Expats try hard not to hound the Chinese over the Yulin dog festival

By Adam Skuse Source:Global Times Published: 2015-7-2 17:43:01

Cooked dogs on display at a vendor's stall in Yulin Photo: CFP

Last week the city of Yulin in Guangxi Zhaung Autonomous Region held its annual dog meat festival, during which thousands of dogs as well as cats were slaughtered and eaten.

While in recent years there has been growing controversy over the festival, this year condemnation from home and abroad reached new heights, with stories featured in international media in the run-up to the event putting the city in the spotlight.

There were also confrontations on the street between animal welfare protesters claiming the festival was barbaric and calling for a ban, and locals arguing that it was part of their cultural heritage and was no more cruel than eating other types of meat.

The numbers of dogs consumed this year was reportedly down to some 7,000 animals, which activists said indicated the festival's days were numbered. The Global Times asked foreigners for their thoughts on the festival and the issues it raises.

Dogs to be killed are caged. Photo: IC

Ellie , librarian, the UK

The Yulin dog meat festival is undeniably barbarous, cruel, and unnecessary, but no more so than the Western practice of slaughtering and devouring pigs, sheep, and other animals deemed socially acceptable to eat. What I have actually found most disturbing is the reaction of many Westerners, a seething barrage of hatred, directed at China and the Chinese people as a whole. This sort of blanket racism, although brought on by anger at a truly awful example of human cruelty to animals, is in no way acceptable or productive.

Yulin is being seen by some as a representation of the entire country of China, and its often deplorable attitude toward animals. This hypocrisy, however, and the denial that other animals are not equal to dogs and cats simply because they have not traditionally been invited into our homes, should be recognized as a prompt to re-evaluate how the entire world views and values animals of all species, including human beings.

John, lawyer, the UK

I just arrived in Shanghai from the UK - there was a lot of coverage of the festival on TV and in the papers. It certainly didn't paint a pretty picture. But I think the coverage also showed a certain amount of ignorance of China. It's not as if everyone here eats dog meat. Also, the number of dogs killed and eaten is tiny compared to the number of animals that are slaughtered everyday, and often in terrible conditions. So while I personally would never eat dog and find it pretty disgusting, I don't think condemning people is the right way to go. Especially if it is part of their tradition. If anything, this will just make the people who do it more entrenched and determined.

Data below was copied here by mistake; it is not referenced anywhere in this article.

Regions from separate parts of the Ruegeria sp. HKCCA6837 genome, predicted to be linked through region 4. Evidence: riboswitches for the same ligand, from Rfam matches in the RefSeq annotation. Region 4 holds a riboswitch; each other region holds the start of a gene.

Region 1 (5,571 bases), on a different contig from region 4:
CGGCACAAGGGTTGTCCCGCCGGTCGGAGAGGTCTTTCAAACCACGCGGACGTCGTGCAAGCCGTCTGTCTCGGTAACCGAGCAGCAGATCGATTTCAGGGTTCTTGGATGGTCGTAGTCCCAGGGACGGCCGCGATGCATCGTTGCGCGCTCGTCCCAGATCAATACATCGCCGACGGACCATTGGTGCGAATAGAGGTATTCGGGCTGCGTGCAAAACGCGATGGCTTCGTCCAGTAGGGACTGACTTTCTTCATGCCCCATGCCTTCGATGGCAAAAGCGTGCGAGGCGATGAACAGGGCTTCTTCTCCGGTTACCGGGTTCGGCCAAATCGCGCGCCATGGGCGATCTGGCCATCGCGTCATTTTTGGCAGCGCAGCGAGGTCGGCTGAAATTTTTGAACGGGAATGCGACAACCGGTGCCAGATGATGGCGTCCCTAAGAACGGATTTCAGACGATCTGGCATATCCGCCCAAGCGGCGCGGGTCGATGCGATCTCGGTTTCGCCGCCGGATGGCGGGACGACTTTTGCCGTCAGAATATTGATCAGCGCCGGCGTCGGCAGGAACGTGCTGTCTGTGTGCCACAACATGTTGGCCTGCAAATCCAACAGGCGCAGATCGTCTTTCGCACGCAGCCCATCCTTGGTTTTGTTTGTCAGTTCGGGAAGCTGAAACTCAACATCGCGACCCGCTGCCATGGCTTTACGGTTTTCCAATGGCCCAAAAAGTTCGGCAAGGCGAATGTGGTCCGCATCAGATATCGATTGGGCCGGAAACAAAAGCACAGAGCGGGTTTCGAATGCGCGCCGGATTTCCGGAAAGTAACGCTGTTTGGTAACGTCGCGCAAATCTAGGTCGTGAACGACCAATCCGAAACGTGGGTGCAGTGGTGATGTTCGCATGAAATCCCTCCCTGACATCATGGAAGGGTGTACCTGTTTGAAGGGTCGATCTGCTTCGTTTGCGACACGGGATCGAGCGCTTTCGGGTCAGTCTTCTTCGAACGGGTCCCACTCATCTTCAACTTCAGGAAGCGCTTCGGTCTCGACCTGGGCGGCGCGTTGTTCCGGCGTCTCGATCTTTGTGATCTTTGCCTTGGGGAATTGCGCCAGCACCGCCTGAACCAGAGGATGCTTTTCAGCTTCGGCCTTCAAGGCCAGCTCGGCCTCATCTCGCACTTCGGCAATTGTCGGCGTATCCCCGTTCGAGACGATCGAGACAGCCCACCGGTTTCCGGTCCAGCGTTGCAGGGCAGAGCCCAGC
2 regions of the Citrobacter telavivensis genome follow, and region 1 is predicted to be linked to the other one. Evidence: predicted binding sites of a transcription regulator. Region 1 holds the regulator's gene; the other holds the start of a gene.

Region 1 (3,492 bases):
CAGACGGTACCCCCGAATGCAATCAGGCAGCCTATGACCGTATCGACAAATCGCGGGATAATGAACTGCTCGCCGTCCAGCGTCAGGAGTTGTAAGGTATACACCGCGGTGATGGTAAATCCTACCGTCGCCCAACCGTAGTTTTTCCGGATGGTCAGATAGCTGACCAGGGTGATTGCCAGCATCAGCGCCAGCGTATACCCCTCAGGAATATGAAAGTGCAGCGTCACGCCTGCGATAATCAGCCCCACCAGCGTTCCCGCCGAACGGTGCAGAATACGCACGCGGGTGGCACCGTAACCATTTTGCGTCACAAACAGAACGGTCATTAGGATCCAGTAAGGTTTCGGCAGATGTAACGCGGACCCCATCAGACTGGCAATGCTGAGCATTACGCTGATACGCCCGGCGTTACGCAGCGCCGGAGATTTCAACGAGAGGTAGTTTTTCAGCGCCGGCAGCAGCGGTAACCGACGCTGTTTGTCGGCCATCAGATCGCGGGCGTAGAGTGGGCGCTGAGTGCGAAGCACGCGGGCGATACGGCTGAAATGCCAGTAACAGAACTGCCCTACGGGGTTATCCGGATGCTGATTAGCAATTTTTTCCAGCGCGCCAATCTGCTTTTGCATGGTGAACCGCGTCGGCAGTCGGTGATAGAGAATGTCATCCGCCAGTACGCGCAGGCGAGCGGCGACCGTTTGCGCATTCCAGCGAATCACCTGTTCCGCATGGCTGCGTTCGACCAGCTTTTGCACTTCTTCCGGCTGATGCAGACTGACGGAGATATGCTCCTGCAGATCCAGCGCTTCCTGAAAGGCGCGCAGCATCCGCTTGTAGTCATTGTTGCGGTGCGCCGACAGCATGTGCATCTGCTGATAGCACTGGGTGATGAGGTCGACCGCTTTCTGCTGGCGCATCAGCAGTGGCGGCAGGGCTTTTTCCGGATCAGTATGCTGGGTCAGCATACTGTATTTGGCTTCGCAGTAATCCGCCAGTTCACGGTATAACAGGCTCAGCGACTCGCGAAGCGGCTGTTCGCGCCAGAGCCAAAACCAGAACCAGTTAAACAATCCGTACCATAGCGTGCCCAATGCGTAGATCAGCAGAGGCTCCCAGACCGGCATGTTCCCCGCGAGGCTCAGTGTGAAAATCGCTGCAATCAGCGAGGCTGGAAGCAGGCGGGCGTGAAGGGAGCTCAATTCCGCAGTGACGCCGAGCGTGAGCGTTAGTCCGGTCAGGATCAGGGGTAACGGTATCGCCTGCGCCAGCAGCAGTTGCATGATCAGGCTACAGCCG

Animal protection activists in Yulin protest over eating dogs and cats. Photo: IC

Rich, student, the US

No, I wouldn't choose to eat dog meat or attend this festival, it's really not my thing. It's a horrible situation but one that, I think, with time and education, will get better. It also diverts attention from some more important issues, such as the trafficking of illegal animal parts like ivory. This kind of thing is big business and although there is awareness of the problem, the amounts of money and powerful people involved mean it is going to be really hard to stop.

Lisa, student, the US

I saw one video report and it was horrific. There was a big family gathering and they were chopping dogs up outside while there were kids running about and playing. The reporter spoke to one of the kids who had a pet dog and he said he hoped his family would spare his dog. What kind of a lesson does that teach children? I know there is an argument about cultural relativism and how easy it is to judge other cultures, and how things we do in the West are seen as equally unacceptable here, but I think now in a more globalized world with more awareness, there is little excuse for things like this to go on. I hope it does get banned.

Brian, teacher, Ireland

I have asked some of my Chinese students their thoughts on the festival and most of them said they thought it should be banned. However I don't think any of the outside pressure on China to ban this will be helpful. This kind of change has to come from within a society. But the signs are good - for example, most young people are against this kind of thing and there are lots of people who are more and more inclined to stand up for animal rights. I think the days of this festival are numbered.

Posted in: Metro Shanghai, City Panorama

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